Todd Shupe Explains Termite Attack On Pressure-Treated Wood In Louisiana

todd shupeThe introduction and spread of Formosan subterranean termites (Coptotermes formosanus Shiraki) (FST) in the southern United States have increased the need for preservative treatments to protect wood products from termite attack (Todd Shupe and Dunn 2000). Of particular concern is the protection of framing lumber used in residential and commercial structures. Because of their large colony sizes and aggressive foraging patterns, FST are considered to be a greater threat to wooden structures than the native (Reticulitermes spp.) termites (Todd Shupe and Dunn 2000). The FST are also thought to be somewhat more resistant to some types of wood preservatives, although this has been difficult to quantify. The preservative most commonly used for treatment of framing lumber is disodium octaborate tetrahydrate (DOT). Numerous researchers have evaluated the efficacy of DOT in protecting wood from termite attack (Drysdale 1994; Grace and Yamamoto 1994a; Grace et al. 1992; Preston et al. 1996; Preston et al. 1986). On the basis of these studies, borates have been standardized for interior treatments at retentions of 2.8 kg/m3 for areas with native subterranean termites and 4.5 kg/m3 (as B2O3) for areas with FST (AWPA 2003). Less information is available on the concentrations of other types of borate systems, such as those based on borax, needed to prevent attack by FST. On a weight basis, borax converts to the equivalent of 37{74d48767320f612e9a48e40f92276bcc7ba39e99a2bf04dc4bf6d9bfeb59b620} B2O3, whereas DOT converts to the equivalent of 67{74d48767320f612e9a48e40f92276bcc7ba39e99a2bf04dc4bf6d9bfeb59b620} B2O3. However, whether B2O3 equivalents are an appropriate measure of the termiticidal properties of a borate compound is unclear. The solution chemistry of borates is complex (Eisler 1990) and multiple boron species likely exist within the treated wood.

 

Previous researchers have also reported that wood treated to relatively high DOT retentions may sustain some attack or “browsing” by FST (Grace et al. 1992; Grace et al. 2001; Grace and Yamamoto 1994a; Preston et al. 1996). Some feeding may occur because borates are not termite repellants, and the toxic effects are not immediate (Grace et al. 1992). However, Grace and Yamamoto (1994b) have also attributed this attack to localized variations in DOT retention within the wood substrate. This latter finding raises the concern that framing lumber not completely penetrated with preservative may be vulnerable to FST attack. Whereas much of the framing lumber used in the southern United States is southern pine, a species group with easily treated sapwood, a substantial portion of the framing market is supplied from the Spruce–Pine–Fir (SPF) species group. (When considered in its broadest terms, the SPF species group includes subalpine fir, balsam fir, jack pine, lodgepole pine, red pine, black spruce, Engelmann spruce, red spruce, Sitka spruce, and white spruce.) The SPF species are generally considered to be difficult to treat (refractory) or variable in their treatability (Gjovik and Schumann 1992; Richards and Inwards 1989; Smith 1986). Recent studies have found that DOT penetration in these species is greater than that experienced with CCA (Baker et al. 2001; Lebow et al. 2005), and that treatability with a borax-based preservative is intermediate between CCA and DOT (Lebow et al. 2005). Current treatment standards, however, require preservative penetration of only 10 mm in SPF species (AWPA 2003), and researchers are concerned that construction activities will create breaks in the treated shell and expose the untreated core to termite attack. Experience has shown that shell treatments are effective in preventing rapid fungal degradation of treated wood exposed above ground (Choi et al. 2004; Morris et al. 2004; Smith et al. 1998); however, less evidence exists of the efficacy of such treatments in preventing termite damage. Morris et al. (2003) and Grace et al. (2001) evaluated the performance of DOT and CCA shell treatments of western hemlock (Tsuga heterophylla Raf. Sarg.) and Pacific silver fir (Abies amabilis Dougl. ex Forbes) against Reticulitermes flavipes (Kollar) and C. formosanus termites and found that protection was generally good. Peters and Creffield (2003, 2004) also concluded that shell treatments of deltamethrin and permethrin were effective in preventing attack by the Australian termites Coptotermes acinaciformis (Froggatt) and Schedorhinotermes seclusus (Hill). In contrast, a subsequent study reported that Coptotermes acinaciformis (Froggatt) readily attacks the exposed end-grain of wood protected only by a shell treatment of permethrin (Lenz et al. 2004).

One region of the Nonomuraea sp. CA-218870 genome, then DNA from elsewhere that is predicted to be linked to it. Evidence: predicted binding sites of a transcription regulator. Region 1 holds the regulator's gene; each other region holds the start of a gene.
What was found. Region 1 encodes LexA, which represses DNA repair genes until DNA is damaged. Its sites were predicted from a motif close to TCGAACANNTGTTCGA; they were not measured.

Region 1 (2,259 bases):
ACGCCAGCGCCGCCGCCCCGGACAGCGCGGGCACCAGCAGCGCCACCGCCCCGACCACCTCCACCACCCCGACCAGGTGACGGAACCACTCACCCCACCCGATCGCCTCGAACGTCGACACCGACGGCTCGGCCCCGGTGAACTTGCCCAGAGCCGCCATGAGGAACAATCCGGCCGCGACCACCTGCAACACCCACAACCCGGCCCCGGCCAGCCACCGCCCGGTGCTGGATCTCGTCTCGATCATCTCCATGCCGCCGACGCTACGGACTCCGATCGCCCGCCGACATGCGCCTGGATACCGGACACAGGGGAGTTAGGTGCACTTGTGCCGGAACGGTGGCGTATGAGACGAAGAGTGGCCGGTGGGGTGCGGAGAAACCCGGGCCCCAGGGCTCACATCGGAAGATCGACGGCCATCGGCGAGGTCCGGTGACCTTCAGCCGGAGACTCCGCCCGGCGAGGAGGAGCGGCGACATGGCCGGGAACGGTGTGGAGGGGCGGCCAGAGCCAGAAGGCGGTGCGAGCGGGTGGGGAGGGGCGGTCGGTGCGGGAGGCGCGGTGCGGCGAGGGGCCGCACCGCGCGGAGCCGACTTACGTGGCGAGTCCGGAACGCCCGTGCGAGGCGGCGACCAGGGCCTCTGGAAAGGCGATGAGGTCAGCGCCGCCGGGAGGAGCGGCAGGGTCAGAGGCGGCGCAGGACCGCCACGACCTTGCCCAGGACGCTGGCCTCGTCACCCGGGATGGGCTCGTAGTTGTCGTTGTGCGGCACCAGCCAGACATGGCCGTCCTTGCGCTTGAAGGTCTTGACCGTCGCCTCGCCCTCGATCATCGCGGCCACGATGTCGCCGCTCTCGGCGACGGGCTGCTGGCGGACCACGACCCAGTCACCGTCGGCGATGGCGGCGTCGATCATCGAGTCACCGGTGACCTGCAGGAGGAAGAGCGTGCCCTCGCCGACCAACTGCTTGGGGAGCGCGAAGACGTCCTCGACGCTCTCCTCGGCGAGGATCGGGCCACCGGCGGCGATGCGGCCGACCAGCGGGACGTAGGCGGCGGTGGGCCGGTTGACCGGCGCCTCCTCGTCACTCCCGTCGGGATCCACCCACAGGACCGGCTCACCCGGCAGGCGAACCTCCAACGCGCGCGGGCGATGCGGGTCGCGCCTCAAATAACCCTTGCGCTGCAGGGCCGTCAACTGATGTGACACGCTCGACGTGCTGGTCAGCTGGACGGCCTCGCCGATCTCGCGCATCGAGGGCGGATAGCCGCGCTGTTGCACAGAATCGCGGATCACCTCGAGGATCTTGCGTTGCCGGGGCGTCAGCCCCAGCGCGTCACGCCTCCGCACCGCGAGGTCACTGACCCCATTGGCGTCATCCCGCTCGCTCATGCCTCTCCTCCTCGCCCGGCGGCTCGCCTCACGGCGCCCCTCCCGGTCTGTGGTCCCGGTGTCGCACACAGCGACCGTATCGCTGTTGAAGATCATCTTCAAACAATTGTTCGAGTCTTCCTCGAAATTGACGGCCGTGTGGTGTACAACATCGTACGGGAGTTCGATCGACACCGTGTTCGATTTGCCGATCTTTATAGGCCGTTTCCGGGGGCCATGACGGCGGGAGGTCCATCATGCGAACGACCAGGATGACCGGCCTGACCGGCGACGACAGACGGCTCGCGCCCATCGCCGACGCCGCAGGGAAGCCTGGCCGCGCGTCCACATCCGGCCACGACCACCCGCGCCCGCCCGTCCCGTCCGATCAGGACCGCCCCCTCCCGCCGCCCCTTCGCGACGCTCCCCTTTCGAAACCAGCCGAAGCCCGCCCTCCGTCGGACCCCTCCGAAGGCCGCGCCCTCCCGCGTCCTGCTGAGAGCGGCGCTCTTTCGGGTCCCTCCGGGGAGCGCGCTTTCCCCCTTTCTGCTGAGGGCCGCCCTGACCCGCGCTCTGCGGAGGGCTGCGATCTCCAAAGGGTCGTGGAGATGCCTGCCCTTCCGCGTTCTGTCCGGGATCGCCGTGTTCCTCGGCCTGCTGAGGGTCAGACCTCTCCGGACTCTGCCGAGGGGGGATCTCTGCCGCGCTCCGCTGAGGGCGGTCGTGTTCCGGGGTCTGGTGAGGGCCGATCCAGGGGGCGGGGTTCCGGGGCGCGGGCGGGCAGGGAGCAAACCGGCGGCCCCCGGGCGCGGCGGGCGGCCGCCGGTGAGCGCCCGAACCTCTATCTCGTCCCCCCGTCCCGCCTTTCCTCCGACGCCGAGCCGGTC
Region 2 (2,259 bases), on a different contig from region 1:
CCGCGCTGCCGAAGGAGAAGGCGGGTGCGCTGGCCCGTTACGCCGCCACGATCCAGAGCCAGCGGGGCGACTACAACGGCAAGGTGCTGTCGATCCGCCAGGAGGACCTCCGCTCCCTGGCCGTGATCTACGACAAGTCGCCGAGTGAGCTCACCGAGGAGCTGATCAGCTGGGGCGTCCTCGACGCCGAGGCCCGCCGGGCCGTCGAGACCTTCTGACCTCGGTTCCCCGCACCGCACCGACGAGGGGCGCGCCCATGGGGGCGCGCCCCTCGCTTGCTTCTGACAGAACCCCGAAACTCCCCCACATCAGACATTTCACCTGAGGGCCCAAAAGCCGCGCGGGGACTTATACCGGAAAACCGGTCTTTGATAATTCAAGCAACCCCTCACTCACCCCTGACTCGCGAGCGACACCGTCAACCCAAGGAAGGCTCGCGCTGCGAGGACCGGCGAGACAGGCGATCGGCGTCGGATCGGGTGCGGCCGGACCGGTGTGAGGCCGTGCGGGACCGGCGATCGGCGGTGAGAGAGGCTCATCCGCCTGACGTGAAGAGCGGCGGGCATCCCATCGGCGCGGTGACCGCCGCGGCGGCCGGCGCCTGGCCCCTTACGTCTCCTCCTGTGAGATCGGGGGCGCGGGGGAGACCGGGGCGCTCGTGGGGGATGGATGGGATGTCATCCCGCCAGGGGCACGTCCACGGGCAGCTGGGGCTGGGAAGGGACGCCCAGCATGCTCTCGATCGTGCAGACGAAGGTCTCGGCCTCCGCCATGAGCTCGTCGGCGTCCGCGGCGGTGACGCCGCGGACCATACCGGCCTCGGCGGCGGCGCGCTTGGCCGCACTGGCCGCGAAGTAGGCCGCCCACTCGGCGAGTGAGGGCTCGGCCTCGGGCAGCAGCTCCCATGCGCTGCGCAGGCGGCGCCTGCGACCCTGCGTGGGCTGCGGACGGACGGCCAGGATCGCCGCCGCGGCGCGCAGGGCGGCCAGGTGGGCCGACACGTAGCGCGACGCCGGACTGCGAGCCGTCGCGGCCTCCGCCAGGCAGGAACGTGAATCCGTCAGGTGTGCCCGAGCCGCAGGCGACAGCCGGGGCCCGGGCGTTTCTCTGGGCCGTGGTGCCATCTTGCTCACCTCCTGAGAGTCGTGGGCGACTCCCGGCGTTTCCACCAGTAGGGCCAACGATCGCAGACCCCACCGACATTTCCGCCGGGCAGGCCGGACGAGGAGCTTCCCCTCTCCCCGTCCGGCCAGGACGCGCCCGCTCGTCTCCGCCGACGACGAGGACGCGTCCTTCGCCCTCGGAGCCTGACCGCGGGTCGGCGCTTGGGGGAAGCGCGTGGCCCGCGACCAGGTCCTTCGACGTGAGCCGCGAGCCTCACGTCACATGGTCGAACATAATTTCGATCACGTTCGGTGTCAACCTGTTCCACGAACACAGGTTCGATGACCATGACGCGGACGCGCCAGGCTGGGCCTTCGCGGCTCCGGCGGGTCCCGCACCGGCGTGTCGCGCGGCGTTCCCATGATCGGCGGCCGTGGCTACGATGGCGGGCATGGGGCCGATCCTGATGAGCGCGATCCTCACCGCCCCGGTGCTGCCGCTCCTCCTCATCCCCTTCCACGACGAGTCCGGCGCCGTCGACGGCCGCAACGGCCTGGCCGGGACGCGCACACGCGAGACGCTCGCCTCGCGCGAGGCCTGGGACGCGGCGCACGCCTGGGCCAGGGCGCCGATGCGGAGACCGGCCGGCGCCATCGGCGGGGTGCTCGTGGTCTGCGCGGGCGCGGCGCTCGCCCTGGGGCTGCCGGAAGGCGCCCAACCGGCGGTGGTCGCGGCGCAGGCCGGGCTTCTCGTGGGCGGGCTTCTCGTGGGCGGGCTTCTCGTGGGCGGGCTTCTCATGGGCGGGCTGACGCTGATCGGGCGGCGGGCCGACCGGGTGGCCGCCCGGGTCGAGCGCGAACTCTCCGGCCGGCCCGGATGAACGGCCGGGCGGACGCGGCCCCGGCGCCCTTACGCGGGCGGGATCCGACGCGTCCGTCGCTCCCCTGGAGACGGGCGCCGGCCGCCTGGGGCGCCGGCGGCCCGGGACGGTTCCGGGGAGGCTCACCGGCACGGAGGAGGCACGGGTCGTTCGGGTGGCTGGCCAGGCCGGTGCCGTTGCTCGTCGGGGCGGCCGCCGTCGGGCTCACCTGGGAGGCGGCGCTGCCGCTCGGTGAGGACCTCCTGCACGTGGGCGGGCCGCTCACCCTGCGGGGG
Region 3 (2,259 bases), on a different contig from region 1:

This study evaluated the relative ability of three types of wood preservatives to inhibit attack by Formosan subterranean termites (FST) (Coptotermes formosanus Shiraki) and native subterranean termites (Reticulitermes spp.). The study also evaluated the roles of preservative retention and penetration in preventing termite damage. Sections of boards from six wood species within the Spruce–Pine–Fir species group were pressure-treated with one of four concentrations of a borax–copper (BC) preservative composed of 93{74d48767320f612e9a48e40f92276bcc7ba39e99a2bf04dc4bf6d9bfeb59b620} borax (sodium tetraborate decahydrate) and 7{74d48767320f612e9a48e40f92276bcc7ba39e99a2bf04dc4bf6d9bfeb59b620} technical copper hydroxide or one concentration of disodium octaborate tetrahydrate (DOT) or chromated copper arsenate (CCA). Specimens were cut after treatment, exposing untreated end-grain in specimens not completely penetrated by preservative. The specimens were exposed above-ground, protected from the weather, at a site with populations of both native and FST near Lake Charles, Louisiana. Specimens were rated for extent of termite attack after 6, 12, and 24 months of exposure. Attack by FST was more severe than that by native termites for all preservative treatments, although this difference was less obvious at higher preservative retentions. For all treatments, termites preferred to attack the center of the end-grain of the specimens where preservative was either absent or at a lower concentration. However, CCA, which had the lowest overall penetration, was more effective than either borate preservative in preventing attack, whereas some DOT- and BC-treated specimens suffered attack even with what appeared to be complete boron penetration. These results indicate that the efficacy of shell treatments in preventing termite attack is a function of the type of preservative. The BC wood preservative protected wood from both native and Formosan termite attack at B2O3 concentrations equivalent to or lower than that of DOT treatments.

 

Condensed from: Lebow, S., Todd Shupe, B. Woodward, D. Crawford, B. Via, and C. Hatfield. 2006. Wood Fiber Sci. 38(4):609-620.